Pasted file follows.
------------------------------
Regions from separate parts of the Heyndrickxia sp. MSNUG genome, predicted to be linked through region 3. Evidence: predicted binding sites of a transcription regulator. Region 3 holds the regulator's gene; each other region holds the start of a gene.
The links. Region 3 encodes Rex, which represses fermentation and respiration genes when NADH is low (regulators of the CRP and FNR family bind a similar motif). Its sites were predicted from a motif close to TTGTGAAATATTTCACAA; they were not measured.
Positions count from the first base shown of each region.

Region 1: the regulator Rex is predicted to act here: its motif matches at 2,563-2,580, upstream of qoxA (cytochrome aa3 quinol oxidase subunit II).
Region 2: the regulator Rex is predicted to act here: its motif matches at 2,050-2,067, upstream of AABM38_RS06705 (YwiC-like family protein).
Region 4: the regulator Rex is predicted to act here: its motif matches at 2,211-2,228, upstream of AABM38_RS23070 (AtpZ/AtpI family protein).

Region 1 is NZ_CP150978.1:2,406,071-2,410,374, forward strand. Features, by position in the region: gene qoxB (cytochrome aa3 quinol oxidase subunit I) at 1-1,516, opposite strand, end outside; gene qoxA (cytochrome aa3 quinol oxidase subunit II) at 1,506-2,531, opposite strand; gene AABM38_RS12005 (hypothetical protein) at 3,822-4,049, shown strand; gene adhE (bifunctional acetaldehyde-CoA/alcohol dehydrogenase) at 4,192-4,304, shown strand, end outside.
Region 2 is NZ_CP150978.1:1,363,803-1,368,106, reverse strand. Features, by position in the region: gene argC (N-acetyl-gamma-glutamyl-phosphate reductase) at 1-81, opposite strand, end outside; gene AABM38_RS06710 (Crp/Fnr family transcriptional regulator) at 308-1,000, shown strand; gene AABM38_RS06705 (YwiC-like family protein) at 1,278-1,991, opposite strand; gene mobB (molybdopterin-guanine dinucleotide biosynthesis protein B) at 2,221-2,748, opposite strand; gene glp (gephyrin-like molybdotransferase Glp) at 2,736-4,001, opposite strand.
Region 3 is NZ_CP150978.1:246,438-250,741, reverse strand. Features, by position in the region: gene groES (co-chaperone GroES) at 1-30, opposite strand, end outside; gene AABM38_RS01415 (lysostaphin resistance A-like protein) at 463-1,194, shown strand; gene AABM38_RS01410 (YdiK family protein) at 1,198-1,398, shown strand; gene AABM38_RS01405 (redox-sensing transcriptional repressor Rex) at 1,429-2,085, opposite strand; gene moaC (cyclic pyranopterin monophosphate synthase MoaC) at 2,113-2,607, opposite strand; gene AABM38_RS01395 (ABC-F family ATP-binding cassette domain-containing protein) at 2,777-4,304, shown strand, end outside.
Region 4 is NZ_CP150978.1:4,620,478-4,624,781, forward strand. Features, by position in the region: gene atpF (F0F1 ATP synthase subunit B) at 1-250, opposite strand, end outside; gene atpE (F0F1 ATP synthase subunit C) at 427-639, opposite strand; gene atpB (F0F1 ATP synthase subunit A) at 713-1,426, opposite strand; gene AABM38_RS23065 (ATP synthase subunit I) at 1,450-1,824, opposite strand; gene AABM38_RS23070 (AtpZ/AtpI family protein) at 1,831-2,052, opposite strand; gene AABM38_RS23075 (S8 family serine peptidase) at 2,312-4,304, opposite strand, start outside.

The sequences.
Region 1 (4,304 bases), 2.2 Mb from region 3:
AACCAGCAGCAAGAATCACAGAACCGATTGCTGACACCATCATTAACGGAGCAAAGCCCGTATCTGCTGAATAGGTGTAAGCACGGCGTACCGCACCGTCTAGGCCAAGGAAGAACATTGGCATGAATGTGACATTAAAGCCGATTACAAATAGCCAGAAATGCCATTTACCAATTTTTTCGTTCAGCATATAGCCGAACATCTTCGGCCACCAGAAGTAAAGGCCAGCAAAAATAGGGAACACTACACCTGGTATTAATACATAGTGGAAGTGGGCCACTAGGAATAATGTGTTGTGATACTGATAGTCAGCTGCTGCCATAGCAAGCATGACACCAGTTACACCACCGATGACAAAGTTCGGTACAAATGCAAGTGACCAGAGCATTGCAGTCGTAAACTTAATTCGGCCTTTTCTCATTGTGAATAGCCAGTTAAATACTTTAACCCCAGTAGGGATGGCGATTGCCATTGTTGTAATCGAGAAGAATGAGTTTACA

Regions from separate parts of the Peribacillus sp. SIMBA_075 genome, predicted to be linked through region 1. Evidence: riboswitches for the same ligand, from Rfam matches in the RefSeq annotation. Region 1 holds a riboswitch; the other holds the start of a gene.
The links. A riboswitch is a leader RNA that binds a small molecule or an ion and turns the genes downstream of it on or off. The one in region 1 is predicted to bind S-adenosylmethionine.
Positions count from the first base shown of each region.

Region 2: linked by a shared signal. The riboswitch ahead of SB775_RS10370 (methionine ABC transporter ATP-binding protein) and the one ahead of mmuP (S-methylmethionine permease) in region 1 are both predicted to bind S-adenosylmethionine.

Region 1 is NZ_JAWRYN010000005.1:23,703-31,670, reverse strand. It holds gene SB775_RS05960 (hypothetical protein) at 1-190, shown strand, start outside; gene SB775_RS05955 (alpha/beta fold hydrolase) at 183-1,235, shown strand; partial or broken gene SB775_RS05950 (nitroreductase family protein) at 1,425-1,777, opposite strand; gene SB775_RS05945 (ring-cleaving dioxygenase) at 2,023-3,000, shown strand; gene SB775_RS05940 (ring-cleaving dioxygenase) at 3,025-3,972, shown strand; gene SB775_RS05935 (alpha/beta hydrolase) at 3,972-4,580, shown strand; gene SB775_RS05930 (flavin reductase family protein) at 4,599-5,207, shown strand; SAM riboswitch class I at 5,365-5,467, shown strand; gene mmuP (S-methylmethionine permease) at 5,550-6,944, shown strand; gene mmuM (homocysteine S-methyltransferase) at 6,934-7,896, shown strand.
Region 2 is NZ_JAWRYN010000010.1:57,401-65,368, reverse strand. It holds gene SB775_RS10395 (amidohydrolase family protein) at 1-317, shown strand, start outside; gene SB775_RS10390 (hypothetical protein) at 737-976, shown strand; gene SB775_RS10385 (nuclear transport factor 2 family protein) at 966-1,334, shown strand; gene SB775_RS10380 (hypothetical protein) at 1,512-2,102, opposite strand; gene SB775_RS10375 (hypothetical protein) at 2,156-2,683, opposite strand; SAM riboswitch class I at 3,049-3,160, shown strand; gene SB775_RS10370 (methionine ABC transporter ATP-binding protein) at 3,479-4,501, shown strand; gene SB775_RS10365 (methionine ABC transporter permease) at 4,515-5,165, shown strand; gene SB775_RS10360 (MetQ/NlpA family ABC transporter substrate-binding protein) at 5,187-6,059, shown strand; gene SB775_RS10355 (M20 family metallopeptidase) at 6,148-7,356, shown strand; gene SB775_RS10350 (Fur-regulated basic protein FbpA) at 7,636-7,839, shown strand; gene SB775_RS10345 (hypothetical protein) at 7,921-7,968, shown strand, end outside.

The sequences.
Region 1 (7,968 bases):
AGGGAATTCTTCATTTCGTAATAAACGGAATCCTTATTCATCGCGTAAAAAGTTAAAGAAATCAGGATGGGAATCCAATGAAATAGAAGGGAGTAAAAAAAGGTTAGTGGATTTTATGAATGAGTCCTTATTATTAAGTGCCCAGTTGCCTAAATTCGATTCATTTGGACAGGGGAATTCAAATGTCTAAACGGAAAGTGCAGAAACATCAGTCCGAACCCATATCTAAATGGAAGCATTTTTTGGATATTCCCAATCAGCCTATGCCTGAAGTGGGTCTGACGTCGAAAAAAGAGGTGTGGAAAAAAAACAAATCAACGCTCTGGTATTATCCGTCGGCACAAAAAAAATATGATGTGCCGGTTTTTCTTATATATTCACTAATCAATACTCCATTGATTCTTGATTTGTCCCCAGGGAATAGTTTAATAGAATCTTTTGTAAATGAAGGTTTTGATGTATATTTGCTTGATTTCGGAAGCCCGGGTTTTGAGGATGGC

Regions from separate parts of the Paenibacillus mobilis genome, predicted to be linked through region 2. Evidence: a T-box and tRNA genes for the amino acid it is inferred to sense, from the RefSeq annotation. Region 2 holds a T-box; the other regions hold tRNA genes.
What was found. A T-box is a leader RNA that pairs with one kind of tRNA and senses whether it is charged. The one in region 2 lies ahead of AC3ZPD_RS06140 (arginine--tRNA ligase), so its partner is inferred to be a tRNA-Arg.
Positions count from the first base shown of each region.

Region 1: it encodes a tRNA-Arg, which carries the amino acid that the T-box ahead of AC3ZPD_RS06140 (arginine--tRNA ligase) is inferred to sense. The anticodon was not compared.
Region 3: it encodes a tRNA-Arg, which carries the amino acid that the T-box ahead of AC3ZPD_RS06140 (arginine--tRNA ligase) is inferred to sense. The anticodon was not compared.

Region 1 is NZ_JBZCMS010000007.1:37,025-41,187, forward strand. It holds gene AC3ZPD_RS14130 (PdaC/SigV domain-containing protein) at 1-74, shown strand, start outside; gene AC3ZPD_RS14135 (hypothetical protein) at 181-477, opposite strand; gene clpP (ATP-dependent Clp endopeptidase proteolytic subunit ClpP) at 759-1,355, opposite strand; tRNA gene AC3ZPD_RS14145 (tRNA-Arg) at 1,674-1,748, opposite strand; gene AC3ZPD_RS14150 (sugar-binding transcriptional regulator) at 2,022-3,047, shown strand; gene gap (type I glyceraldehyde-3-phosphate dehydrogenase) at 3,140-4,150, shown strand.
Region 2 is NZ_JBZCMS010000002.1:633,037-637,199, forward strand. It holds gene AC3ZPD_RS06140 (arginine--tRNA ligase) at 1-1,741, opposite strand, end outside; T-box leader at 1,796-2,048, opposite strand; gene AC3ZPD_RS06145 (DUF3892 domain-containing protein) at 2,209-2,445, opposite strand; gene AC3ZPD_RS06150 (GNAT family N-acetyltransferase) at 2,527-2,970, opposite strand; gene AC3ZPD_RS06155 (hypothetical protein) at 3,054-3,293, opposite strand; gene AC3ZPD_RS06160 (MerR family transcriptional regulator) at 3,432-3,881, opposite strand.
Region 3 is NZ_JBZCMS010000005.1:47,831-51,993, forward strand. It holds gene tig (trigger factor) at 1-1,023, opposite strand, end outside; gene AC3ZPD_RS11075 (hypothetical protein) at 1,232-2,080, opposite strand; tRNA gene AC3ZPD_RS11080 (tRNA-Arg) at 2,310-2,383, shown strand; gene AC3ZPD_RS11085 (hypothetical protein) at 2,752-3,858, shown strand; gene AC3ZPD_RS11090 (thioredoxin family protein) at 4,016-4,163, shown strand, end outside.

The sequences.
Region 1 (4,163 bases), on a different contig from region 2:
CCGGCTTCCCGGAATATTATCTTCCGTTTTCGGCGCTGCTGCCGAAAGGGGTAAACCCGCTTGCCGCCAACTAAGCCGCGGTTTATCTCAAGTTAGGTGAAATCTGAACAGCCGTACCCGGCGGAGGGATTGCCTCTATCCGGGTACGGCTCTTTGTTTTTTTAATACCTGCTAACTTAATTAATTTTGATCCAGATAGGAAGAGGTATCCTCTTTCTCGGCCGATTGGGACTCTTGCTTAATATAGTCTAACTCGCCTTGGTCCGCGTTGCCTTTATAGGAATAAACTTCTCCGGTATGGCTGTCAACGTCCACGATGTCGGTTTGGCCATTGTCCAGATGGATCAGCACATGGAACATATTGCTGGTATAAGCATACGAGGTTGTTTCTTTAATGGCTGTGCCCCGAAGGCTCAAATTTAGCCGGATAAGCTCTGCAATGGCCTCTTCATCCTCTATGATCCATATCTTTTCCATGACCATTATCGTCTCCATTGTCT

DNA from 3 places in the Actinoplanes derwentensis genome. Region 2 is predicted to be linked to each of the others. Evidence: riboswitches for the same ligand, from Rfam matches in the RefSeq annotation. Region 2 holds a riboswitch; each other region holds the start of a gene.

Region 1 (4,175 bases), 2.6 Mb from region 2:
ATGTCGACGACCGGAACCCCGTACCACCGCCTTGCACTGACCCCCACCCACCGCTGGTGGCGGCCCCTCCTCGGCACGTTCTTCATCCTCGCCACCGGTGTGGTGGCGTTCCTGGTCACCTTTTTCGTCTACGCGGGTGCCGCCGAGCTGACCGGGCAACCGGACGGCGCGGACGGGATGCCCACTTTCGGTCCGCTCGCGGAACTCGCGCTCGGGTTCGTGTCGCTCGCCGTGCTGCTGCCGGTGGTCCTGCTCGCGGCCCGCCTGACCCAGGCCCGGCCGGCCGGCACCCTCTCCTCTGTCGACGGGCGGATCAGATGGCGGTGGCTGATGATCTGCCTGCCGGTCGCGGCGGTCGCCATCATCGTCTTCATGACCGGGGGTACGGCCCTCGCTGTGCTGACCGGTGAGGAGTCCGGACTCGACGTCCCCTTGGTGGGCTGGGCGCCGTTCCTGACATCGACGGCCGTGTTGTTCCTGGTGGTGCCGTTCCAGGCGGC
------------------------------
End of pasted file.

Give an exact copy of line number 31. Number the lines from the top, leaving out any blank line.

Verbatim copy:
The sequences.